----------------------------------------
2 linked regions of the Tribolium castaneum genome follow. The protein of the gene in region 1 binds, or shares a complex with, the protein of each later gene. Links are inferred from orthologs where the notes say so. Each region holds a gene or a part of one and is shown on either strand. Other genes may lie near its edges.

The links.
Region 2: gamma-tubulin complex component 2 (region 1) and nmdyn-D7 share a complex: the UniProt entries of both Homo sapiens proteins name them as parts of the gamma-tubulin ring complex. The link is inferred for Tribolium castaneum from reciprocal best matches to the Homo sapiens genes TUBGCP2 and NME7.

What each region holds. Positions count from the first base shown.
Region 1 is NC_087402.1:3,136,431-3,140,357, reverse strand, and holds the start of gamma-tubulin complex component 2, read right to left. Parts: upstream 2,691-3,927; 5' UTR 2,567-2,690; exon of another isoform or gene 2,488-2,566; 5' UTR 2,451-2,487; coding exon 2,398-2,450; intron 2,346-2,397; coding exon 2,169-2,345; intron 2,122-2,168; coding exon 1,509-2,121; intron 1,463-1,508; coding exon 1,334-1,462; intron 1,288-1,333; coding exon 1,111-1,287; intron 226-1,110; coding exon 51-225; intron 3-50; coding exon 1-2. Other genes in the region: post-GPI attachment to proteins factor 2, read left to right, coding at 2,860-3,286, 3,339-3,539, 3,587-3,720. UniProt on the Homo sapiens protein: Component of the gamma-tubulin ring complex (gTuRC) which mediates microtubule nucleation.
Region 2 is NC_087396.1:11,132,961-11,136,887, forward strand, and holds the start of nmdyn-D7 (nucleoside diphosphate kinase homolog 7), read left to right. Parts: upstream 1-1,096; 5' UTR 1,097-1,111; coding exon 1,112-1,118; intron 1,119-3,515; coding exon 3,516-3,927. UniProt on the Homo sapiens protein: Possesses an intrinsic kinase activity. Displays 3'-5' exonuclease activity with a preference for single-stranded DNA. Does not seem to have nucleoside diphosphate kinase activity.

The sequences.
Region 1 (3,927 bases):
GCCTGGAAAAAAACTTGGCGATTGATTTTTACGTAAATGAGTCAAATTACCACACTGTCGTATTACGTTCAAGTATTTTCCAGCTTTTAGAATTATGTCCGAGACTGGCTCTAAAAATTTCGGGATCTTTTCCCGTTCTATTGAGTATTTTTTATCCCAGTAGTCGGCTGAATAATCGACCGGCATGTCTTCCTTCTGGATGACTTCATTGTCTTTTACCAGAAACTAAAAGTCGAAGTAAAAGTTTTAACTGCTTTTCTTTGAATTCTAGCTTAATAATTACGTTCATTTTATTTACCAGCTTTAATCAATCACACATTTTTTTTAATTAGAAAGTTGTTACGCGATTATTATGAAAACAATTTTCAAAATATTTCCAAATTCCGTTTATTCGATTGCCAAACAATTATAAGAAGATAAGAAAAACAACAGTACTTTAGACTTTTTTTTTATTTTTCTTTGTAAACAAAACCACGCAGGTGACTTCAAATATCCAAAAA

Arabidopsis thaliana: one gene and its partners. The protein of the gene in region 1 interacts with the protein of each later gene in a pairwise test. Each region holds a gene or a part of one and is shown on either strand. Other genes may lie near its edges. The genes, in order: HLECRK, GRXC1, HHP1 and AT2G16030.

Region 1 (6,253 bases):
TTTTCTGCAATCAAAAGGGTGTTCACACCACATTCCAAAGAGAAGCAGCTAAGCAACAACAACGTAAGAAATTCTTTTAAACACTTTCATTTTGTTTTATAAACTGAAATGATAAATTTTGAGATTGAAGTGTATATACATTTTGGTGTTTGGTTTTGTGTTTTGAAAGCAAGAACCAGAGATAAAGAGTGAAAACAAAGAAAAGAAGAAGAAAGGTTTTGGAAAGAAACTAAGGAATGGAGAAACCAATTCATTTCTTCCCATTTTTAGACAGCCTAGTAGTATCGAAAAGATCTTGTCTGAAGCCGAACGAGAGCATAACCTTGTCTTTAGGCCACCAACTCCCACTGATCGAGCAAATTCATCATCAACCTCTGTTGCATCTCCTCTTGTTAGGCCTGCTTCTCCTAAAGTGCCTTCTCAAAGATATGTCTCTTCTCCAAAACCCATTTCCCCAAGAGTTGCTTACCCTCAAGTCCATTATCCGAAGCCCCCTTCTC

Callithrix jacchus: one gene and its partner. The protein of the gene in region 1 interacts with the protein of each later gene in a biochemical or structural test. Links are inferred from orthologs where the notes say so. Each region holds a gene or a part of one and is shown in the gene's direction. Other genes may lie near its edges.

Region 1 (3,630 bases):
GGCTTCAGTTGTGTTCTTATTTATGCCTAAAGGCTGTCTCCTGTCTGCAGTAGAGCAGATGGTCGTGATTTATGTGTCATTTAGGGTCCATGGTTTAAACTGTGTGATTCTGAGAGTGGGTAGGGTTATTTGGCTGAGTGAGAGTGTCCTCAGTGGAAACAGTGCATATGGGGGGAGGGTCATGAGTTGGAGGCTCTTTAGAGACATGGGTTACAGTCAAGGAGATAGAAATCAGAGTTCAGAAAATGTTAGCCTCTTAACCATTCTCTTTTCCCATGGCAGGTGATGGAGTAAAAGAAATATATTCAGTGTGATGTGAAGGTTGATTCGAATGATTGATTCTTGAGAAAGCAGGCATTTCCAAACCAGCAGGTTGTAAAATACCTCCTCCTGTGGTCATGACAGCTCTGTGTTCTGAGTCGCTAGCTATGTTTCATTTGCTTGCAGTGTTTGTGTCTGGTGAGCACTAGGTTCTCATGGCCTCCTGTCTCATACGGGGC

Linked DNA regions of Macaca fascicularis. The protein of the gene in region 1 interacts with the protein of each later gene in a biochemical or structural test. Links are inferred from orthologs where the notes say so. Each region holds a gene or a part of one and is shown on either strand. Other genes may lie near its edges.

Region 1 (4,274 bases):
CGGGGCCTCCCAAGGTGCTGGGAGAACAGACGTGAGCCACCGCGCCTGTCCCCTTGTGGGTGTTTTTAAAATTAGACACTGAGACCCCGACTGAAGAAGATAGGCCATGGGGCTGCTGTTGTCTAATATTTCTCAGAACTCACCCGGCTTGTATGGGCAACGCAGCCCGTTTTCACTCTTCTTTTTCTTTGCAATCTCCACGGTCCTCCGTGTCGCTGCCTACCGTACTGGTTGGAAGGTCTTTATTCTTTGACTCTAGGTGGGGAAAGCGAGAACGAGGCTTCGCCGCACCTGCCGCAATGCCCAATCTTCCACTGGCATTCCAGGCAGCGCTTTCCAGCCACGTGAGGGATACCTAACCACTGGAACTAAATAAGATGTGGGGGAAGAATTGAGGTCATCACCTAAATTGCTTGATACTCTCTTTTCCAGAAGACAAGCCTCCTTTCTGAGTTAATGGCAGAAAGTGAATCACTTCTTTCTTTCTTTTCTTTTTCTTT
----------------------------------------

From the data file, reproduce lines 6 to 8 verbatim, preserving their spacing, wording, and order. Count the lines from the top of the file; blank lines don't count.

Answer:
Region 2 is NC_087396.1:11,132,961-11,136,887, forward strand, and holds the start of nmdyn-D7 (nucleoside diphosphate kinase homolog 7), read left to right. Parts: upstream 1-1,096; 5' UTR 1,097-1,111; coding exon 1,112-1,118; intron 1,119-3,515; coding exon 3,516-3,927. UniProt on the Homo sapiens protein: Possesses an intrinsic kinase activity. Displays 3'-5' exonuclease activity with a preference for single-stranded DNA. Does not seem to have nucleoside diphosphate kinase activity.

The sequences.
Region 1 (3,927 bases):